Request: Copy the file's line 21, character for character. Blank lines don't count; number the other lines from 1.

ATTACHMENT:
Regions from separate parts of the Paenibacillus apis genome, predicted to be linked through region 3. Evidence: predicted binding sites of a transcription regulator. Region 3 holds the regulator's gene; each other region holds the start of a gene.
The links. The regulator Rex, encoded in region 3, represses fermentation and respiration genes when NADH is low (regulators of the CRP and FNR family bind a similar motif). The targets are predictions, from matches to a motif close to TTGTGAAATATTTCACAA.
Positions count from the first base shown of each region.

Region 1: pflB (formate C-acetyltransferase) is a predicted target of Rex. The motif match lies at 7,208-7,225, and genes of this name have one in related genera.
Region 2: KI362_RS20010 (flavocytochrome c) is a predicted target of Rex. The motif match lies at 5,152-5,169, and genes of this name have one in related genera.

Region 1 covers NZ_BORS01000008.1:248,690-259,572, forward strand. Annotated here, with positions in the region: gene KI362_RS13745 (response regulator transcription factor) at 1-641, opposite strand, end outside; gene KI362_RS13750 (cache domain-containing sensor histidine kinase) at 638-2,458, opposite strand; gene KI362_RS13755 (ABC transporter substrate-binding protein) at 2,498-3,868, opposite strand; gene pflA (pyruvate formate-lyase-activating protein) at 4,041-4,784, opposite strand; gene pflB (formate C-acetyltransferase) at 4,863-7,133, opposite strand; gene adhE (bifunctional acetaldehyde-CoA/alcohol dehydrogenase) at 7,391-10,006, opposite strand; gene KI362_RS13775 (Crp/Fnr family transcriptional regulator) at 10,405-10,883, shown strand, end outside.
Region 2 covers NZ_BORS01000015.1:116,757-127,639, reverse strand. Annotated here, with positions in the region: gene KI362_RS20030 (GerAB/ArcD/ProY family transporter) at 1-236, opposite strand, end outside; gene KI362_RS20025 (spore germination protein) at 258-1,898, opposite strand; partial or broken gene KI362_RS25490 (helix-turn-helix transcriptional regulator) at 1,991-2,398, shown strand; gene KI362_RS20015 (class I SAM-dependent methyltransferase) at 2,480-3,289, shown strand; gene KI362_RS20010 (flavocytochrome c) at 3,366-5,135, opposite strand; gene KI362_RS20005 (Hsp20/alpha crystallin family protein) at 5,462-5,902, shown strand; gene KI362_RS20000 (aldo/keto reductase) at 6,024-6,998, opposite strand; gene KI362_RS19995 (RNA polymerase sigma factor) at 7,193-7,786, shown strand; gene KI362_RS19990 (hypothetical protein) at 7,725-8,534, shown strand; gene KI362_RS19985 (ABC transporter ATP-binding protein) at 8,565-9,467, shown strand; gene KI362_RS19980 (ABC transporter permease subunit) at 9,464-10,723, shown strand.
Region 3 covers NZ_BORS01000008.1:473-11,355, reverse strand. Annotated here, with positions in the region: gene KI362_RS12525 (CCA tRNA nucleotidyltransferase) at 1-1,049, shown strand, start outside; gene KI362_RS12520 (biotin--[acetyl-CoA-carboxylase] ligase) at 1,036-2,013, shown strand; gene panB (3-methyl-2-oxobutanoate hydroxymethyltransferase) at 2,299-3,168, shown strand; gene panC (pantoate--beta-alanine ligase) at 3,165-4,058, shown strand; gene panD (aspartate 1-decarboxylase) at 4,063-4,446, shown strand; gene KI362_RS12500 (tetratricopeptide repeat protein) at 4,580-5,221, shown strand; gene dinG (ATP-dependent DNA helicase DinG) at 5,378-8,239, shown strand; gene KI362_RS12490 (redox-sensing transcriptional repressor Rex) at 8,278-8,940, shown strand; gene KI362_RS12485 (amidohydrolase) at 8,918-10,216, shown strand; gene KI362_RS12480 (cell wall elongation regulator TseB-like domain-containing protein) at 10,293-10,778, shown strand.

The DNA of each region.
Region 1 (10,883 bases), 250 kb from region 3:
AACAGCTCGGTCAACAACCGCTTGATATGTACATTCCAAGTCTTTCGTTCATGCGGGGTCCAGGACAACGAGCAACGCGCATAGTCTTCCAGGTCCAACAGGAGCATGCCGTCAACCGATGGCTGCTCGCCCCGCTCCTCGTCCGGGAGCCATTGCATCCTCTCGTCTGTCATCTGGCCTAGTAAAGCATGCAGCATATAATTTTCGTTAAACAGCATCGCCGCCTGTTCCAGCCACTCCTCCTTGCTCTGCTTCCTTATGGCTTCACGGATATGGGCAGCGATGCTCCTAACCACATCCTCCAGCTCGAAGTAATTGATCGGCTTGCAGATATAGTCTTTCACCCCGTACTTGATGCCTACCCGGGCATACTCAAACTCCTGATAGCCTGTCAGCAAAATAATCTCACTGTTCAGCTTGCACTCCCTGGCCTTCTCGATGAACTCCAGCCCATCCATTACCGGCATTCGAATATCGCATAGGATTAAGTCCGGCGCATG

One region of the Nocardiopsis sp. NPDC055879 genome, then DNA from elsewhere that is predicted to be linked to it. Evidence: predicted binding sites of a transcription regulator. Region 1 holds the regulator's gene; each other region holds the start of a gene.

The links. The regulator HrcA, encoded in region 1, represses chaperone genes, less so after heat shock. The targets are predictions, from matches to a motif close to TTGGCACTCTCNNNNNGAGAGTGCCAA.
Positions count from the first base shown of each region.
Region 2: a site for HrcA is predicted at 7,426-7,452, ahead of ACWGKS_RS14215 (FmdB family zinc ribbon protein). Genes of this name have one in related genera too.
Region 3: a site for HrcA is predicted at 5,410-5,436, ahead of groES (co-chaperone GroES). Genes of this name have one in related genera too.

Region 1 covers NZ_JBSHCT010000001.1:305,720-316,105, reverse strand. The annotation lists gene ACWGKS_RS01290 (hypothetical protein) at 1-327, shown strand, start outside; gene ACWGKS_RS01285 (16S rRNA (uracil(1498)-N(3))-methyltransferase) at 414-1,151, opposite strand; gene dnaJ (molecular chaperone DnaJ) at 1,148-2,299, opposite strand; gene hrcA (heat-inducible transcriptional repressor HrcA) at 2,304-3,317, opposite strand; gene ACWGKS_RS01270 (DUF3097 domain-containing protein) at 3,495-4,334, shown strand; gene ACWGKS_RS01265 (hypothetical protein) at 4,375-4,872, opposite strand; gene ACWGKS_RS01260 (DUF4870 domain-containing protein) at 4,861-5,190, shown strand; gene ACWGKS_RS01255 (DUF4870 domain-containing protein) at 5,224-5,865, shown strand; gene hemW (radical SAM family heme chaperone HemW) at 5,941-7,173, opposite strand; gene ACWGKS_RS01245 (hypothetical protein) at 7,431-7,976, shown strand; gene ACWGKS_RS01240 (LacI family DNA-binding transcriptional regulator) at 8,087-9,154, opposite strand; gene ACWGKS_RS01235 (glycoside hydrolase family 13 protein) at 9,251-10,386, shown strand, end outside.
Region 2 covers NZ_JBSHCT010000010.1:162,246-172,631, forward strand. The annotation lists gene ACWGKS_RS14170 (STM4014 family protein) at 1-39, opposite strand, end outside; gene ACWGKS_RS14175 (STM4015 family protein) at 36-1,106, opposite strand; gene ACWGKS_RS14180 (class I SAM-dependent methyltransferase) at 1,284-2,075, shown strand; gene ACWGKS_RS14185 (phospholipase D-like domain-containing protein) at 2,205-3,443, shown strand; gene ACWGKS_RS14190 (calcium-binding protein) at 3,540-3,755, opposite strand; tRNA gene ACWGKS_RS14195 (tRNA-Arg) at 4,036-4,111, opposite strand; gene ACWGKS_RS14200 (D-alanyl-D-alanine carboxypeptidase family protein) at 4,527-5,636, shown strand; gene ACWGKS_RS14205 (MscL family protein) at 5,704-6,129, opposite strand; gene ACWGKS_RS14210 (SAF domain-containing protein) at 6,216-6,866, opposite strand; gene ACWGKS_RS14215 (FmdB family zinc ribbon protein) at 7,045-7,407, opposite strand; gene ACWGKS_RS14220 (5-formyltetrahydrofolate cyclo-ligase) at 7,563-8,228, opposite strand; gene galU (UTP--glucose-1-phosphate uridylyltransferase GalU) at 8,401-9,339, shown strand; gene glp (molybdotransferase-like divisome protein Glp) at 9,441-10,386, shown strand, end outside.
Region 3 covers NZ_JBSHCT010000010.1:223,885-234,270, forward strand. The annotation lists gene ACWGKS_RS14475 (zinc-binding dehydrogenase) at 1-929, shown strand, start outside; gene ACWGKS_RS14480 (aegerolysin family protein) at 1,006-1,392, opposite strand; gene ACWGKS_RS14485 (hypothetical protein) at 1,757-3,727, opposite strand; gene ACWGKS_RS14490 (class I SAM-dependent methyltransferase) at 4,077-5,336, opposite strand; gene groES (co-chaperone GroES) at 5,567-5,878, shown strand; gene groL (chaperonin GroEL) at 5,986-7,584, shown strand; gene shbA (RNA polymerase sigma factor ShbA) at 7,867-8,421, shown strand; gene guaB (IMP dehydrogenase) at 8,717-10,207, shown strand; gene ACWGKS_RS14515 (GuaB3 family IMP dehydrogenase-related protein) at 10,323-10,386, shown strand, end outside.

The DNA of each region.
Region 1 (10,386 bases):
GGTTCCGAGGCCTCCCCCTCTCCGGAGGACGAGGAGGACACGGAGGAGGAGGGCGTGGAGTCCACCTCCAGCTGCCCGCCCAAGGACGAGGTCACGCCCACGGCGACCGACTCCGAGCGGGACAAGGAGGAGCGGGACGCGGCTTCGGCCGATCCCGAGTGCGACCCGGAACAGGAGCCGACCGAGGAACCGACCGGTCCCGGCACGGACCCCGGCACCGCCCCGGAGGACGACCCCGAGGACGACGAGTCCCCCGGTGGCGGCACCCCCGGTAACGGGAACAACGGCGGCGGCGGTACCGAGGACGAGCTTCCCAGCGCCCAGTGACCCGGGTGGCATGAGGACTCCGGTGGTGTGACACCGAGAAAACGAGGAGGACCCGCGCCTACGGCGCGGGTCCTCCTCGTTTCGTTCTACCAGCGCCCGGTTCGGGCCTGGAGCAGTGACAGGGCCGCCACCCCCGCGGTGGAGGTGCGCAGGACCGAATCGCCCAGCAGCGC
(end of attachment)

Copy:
Region 1 (10,386 bases):